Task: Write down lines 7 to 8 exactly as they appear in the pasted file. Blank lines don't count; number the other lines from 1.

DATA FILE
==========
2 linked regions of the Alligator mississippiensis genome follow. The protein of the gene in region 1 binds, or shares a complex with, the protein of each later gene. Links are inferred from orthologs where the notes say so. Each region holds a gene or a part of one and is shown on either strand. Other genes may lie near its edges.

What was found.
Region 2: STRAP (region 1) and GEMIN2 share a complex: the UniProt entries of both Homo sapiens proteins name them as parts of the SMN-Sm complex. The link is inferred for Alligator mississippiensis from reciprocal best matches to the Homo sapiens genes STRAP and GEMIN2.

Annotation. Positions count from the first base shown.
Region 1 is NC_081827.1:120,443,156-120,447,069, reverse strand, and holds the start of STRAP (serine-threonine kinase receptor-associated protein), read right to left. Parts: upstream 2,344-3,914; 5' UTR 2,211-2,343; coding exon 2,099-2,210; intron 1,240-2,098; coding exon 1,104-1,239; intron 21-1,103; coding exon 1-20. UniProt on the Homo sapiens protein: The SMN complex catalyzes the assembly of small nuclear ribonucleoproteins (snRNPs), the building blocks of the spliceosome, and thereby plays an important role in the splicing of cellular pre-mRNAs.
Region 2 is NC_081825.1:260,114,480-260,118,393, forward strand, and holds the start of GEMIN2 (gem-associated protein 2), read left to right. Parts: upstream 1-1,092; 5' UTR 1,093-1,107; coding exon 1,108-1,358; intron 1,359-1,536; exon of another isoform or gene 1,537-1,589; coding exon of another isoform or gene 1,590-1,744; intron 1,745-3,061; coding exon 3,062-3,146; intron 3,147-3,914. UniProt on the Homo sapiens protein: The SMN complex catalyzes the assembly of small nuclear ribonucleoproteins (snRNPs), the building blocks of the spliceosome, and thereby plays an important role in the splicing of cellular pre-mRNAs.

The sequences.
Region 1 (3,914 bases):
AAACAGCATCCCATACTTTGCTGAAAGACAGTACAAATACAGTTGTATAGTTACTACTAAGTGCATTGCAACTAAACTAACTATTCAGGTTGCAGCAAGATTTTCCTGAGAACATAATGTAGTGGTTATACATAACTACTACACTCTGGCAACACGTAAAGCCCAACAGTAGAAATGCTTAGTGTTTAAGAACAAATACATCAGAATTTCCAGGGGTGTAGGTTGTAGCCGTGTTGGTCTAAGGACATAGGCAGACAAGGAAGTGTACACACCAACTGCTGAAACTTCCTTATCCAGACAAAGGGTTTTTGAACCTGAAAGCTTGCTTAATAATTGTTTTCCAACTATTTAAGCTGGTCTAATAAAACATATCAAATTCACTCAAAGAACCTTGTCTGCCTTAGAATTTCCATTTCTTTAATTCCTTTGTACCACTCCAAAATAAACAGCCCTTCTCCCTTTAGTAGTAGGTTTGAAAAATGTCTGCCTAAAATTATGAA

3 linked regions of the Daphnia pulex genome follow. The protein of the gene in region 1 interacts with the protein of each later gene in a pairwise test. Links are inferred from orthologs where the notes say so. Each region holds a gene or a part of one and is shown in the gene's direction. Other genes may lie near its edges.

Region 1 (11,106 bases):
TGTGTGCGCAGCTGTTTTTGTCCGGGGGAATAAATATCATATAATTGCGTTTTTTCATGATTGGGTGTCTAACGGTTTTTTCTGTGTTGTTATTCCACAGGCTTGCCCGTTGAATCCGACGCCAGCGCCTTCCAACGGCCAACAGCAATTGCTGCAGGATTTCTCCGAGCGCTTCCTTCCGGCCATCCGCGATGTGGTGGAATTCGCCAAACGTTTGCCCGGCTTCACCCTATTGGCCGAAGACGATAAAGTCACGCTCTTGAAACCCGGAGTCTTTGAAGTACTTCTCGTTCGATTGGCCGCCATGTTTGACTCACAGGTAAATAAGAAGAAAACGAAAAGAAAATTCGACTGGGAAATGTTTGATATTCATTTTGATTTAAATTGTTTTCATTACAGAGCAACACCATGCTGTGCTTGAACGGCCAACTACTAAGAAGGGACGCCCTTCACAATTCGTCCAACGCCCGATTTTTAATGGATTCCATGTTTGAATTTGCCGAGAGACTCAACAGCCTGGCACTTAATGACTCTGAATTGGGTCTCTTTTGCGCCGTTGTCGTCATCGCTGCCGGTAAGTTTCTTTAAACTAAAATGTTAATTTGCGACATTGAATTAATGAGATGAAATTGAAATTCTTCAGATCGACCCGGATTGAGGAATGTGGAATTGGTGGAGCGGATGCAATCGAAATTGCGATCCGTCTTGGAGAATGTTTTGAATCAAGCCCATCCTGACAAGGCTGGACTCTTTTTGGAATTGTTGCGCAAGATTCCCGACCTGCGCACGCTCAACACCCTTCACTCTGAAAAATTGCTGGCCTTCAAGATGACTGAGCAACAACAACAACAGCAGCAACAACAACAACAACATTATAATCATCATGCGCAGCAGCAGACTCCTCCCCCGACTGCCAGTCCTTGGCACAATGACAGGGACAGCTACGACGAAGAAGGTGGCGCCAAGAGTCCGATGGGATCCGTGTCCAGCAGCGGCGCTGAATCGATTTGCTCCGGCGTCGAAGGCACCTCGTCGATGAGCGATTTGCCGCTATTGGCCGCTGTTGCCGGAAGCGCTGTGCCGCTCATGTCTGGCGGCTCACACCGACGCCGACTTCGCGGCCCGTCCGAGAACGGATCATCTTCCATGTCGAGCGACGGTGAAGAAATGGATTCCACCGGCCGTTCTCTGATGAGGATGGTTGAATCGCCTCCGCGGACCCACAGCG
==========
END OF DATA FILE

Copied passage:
The sequences.
Region 1 (3,914 bases):